Race, Self-Selection, and the Job Search Process

January 20, 2016
Race, Self-Selection, and the Job Search Process

Discrimination in hiring continues to limit the opportunities available to racial minorities. How do job seekers respond to this reality? Some argue that job seekers tailor their searches in ways that allow them to avoid discrimination. Others suggest that job seekers adapt by casting a wider net in their search. Until now, we have known little about this process, largely because no existing data source has closely followed individuals through their job search.

In new research, recently published in the American Journal of Sociology (with David Pedulla), we attempt to address this limitation by drawing on two original datasets that track job seekers and the positions to which they apply. Our findings demonstrate that African Americans cast a wide net in their job search, applying to a broader range of job categories (e.g., plumber, cashier, driver) and characteristics (e.g., occupational prestige, physical ability requirements, critical thinking requirements) than similarly situated whites.

The search strategy of African Americans appears very different from that of women. Women self-select into distinctive (and highly gendered) occupational categories, considering a narrower range of occupational types and characteristics over the course of their job search relative to similarly situated men. 

Together, these findings shed new light on key questions about race, gender, discrimination, and the job search process. But, they also raise important additional questions. For example, if discrimination, in part, drives the search behavior of African Americans, why do we not see similar adaptations by women, who also undoubtedly face varying forms of employment discrimination?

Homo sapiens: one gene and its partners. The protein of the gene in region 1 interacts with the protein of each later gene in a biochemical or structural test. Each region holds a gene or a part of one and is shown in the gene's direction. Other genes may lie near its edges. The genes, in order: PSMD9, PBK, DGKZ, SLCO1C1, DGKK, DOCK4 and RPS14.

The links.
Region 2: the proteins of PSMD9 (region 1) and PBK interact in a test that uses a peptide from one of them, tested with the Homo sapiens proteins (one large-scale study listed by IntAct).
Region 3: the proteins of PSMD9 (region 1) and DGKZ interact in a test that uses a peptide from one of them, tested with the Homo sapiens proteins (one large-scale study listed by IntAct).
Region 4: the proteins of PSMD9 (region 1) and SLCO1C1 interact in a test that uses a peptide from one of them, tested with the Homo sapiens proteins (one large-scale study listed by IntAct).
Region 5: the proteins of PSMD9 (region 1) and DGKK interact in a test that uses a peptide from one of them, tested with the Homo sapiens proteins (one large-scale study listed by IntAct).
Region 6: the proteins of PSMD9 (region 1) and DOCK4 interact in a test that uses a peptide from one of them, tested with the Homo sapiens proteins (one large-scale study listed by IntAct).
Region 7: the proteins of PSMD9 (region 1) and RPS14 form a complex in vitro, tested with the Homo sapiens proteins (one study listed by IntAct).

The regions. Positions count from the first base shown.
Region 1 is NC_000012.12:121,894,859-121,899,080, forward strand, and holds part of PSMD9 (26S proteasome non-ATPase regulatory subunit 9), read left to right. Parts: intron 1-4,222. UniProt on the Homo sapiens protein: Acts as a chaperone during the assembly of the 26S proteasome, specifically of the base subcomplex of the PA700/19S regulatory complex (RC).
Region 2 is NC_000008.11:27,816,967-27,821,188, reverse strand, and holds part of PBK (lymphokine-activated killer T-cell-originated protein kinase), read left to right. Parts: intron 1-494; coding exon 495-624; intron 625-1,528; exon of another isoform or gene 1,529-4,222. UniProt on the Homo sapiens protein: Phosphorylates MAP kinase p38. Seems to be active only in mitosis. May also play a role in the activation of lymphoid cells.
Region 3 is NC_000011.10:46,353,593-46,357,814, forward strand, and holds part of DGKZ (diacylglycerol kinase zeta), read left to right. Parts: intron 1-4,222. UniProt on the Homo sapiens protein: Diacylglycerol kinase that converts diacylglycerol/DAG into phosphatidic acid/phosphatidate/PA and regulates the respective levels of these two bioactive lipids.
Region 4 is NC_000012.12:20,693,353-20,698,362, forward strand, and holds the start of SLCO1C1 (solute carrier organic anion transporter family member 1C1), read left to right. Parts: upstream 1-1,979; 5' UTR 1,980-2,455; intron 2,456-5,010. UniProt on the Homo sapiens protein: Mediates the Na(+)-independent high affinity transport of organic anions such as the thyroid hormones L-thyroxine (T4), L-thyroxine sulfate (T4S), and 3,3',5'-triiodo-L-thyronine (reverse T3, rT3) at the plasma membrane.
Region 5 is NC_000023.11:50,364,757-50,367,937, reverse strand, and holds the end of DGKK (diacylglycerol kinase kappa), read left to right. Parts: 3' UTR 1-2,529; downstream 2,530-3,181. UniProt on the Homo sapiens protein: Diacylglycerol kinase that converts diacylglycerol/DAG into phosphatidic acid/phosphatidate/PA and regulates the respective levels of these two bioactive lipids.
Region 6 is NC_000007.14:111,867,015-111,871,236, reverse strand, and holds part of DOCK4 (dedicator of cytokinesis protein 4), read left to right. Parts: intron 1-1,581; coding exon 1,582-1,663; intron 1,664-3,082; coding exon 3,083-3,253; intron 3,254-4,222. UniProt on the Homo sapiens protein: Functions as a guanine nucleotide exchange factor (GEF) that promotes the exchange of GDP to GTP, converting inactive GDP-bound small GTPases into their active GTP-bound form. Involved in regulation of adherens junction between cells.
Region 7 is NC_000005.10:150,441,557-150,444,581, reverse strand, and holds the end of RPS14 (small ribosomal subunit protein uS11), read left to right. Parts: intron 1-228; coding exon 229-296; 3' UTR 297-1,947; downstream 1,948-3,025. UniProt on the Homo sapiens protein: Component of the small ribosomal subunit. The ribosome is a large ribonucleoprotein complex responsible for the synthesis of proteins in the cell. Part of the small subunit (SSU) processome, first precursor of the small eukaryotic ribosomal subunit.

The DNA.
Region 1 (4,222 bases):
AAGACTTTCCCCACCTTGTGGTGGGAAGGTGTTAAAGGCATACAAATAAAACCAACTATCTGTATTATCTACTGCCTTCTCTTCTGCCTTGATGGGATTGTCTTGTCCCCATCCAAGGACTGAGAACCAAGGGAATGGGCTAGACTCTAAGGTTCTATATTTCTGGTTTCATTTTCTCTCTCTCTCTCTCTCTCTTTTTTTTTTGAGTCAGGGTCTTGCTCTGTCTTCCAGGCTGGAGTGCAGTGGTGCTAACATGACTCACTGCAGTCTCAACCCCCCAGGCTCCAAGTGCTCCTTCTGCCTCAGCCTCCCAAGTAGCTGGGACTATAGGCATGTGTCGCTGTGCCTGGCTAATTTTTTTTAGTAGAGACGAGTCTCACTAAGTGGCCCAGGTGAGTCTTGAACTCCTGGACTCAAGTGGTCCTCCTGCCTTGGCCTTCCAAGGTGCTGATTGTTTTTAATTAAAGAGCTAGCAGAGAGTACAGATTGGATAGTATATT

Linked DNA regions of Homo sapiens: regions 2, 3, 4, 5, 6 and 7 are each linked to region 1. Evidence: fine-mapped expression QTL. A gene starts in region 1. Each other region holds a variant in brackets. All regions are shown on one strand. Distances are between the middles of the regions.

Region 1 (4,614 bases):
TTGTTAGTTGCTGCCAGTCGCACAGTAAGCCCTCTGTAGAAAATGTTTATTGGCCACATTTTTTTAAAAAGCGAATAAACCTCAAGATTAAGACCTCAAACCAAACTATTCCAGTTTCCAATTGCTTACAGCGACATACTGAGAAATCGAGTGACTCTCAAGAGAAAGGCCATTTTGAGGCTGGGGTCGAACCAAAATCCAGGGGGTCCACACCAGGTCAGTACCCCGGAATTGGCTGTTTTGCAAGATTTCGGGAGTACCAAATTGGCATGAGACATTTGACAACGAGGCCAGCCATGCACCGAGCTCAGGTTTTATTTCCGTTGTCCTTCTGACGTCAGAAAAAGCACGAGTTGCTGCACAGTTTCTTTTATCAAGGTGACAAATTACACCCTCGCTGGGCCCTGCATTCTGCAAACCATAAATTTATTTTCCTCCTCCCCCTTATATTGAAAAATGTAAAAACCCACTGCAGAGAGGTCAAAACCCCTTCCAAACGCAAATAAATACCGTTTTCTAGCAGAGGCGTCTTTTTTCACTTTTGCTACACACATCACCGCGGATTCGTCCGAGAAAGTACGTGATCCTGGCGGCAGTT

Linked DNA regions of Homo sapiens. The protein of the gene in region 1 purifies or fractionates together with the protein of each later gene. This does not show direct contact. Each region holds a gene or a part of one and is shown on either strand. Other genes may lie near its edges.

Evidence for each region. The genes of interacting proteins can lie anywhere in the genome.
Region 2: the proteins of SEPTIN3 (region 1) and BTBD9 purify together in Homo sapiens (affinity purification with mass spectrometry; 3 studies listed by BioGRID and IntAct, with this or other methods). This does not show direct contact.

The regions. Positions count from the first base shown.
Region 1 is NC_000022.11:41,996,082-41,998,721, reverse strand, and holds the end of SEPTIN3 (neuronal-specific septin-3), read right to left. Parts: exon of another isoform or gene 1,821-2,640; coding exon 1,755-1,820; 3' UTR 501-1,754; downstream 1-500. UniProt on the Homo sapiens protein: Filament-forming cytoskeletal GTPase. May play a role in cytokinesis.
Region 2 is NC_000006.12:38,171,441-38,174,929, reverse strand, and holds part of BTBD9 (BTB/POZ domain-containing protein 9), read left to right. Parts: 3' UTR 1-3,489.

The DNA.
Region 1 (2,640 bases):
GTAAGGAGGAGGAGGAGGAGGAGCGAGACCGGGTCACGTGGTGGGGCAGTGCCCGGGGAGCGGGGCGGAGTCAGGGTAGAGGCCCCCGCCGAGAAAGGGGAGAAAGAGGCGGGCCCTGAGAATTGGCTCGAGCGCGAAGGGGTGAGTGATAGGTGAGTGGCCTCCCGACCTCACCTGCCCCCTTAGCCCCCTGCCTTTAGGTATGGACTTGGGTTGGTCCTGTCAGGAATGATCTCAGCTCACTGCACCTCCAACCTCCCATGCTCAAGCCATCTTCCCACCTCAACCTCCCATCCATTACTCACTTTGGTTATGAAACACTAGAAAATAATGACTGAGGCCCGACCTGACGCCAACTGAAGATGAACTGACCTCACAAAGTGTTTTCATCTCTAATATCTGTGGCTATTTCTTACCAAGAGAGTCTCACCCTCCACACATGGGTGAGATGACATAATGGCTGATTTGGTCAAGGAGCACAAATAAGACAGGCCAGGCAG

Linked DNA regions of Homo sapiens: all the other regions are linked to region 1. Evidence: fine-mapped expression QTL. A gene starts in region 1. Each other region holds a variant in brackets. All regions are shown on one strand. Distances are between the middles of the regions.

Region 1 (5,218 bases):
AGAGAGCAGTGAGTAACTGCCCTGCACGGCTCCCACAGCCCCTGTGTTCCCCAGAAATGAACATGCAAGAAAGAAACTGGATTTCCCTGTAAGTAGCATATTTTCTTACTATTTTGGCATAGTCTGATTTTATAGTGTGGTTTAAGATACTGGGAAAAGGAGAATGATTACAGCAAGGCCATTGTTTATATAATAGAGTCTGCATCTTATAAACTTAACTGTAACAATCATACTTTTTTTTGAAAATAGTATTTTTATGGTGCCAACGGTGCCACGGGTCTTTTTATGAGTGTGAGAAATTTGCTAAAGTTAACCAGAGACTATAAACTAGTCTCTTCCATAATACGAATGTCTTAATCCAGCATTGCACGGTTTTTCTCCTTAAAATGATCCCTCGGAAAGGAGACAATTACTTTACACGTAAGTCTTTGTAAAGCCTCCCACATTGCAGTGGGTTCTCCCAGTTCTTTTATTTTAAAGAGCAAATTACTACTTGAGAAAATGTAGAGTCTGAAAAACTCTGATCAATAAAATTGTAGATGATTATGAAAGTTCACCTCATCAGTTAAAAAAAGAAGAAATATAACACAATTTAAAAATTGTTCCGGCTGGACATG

We suspect the answer is related to the more entrenched and explicit nature of gender inequality in the labor market relative to what is observed on the basis of race. Occupations remain highly segregated by gender, and individuals from an early age can identify male- and female-typed jobs. Whether motivated by preferences or perceived constraints, women’s self-selection into gendered occupations may allow them to avoid job types where they are more likely to experience discrimination. At the same time, this strategy reproduces gender segregation in the labor market, an important source of gender inequality.

For African Americans, by contrast, the occupational landscape is not quite so settled. Far from there being readily identifiable “black” or “white” jobs, the barriers facing African American job seekers can pop up across the occupational distribution. Under these conditions, the ability to reliably select into race-aligned job types becomes far more difficult. By contrast, a strategy of broad search allows black job seekers to reach otherwise difficult-to-identify job opportunities in which racial discrimination is less prevalent.

Together, the findings from our study suggest that decisions on the supply-side of the labor market play an important role in shaping, reinforcing, and sometimes counteracting prevailing systems of inequality. At the same time, these supply-side patterns cannot be fully understood without taking into account the broader context of demand-side constraints. As the comparison of race and gender suggests, the adaptations of individuals to labor market barriers can take different forms and have differing consequences. In the case of women, we see a contraction of search scope, reinforcing existing patterns of occupational segregation and gendered labor market inequality. By contrast, the broad search strategy of African Americans resists processes of segregation, but with potentially negative implications for the wages and career coherence of this group.

This research points to the importance of systematically examining both the supply- and demand-side of the job matching process if we hope to understand and rectify persistent racial and gender inequalities in the labor market.